Trail of 1983 double-killing suspect leads to Los Angeles, officials say


A man wanted on suspicion of killing his male and female lovers in the Midwest more than 30 years ago may be dressing as a woman and hiding in Los Angeles, a Michigan investigator chasing the cold case said Wednesday.

The trail leading to John Kelly Gentry Jr. went cold after 1983, when he was on the lam and mailed a postcard to his father from Los Angeles, said Monroe County Sheriff’s Det. Jeff Smith.

No one has heard from Gentry since, but information pieced together over the years suggests he had adopted his middle name, “Kelly,” and once frequented the West Hollywood area, Smith said. Because of the alias, Smith said, there’s a chance Gentry has posed as a woman.


But Gentry’s current whereabouts are unknown, Smith said, so the LAPD and Michigan authorities are asking for the public to look at a sketch of what Gentry may look like now and see if they recognize him.

He would be about 63 years old, authorities said. He is described as white, 5 feet 7, about 154 pounds with brown eyes and hair. He has a circular burn scar on his left elbow and “LCI” burned into his upper left arm, authorities said.

Retracing his movements, Michigan investigators say that after the killings Gentry was in Indiana and San Diego before moving on to Los Angeles. Although his fingerprints and DNA are on file, Gentry has not popped up on law enforcement’s radar since 1983, Smith said.

“I’m guessing he’s living a law-abiding life,” the detective said.

Back in the ’80s, Gentry’s life was anything but law-abiding, authorities say. Details of the double slayings were confirmed by Smith and described on an “America’s Most Wanted” fansite.

According to the site, Gentry was a newly released 30-year-old convict when he met his first victim, 25-year-old Barbara Gerber, in 1983. He told her that he had been in jail for defending a woman and getting in a bar fight, when in reality he had nearly killed his then-boyfriend by crushing his Adam’s apple.

Gerber and Gentry dated and eventually were living together in Gerber’s Summerfield Township home in Michigan when Gentry began a second relationship — this time with 52-year-old William Veith, a coin store owner living in nearby Toledo, Ohio.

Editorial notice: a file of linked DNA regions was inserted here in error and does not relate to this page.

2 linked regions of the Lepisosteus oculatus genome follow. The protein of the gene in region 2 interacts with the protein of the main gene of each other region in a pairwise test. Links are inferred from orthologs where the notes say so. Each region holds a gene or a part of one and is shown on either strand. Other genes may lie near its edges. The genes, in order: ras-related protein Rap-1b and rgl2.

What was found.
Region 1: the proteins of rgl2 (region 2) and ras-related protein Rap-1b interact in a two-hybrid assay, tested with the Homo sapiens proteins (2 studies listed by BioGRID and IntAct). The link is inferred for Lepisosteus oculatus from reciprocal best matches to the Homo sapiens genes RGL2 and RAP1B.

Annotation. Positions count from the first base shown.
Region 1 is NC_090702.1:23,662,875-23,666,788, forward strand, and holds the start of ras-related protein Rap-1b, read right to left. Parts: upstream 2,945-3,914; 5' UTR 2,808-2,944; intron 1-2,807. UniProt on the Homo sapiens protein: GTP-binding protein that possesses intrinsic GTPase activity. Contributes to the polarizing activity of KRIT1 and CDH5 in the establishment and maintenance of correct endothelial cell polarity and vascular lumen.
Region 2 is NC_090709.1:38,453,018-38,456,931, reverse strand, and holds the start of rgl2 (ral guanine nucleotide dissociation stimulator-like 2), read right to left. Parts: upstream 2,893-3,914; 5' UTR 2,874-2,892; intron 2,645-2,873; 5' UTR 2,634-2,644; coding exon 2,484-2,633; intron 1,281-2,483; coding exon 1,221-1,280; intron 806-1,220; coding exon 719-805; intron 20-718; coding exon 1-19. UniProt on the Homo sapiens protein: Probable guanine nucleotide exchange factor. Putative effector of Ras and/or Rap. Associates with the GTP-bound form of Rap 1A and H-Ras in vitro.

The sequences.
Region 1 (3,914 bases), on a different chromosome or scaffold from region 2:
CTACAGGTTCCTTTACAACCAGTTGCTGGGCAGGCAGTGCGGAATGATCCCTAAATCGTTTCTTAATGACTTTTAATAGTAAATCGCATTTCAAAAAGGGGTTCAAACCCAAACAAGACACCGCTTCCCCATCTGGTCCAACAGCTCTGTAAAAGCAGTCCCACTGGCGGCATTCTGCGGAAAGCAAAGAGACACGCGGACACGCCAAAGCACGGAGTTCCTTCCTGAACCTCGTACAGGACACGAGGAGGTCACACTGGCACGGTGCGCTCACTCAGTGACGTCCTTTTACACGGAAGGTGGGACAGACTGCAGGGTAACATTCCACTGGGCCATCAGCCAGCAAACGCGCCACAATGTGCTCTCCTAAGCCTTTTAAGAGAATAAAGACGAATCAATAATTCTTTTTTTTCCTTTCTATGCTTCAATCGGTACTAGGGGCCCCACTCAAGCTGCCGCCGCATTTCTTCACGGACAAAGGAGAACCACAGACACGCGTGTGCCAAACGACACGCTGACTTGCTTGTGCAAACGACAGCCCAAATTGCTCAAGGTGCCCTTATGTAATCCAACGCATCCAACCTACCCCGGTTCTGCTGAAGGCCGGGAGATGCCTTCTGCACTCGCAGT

Gentry allegedly spent time living at both homes, but neither of Gentry’s lovers knew about the other.

Though a motive has not been officially determined, authorities speculate that Gerber and Veith learned of each other. In April 1983, Gerber was sexually assaulted, stabbed and her throat was slit. Police believe Gentry turned on her gas stove and left a burning candle nearby in hopes it would cause an explosion.

But before that could happen, Gerber’s brother arrived at the home and discovered his sister’s body. Her car was also missing.

Police in Toledo found the car and, seeing that Gentry had listed Veith’s home as an alternate residential address, visited Veith’s rare coin shop to look for Gentry.

Gentry wasn’t there but Veith was. He had been bludgeoned to death with the butt of an ax that was left at the crime scene. Veith’s car, along with some coins and jewels from the shop, was gone.

The car was found in South Bend, Ind., but Gentry was never seen again. Authorities believe he is responsible for both killings.

The postcards Gentry mailed out that May from San Diego and Los Angeles, respectively, were noted in the original case file, but their contents were never documented and they weren’t kept as evidence by the original detective, Smith said. Both of Gentry’s parents are dead and his only surviving relative, a sister, hasn’t heard from him since before the killings, the detective said.

“We’ve tried numerous things. We’ve got nothing substantial to go on,” Smith said.

Anyone with information on Gentry’s whereabouts is asked to call Monroe County detectives at (734) 240-7530.

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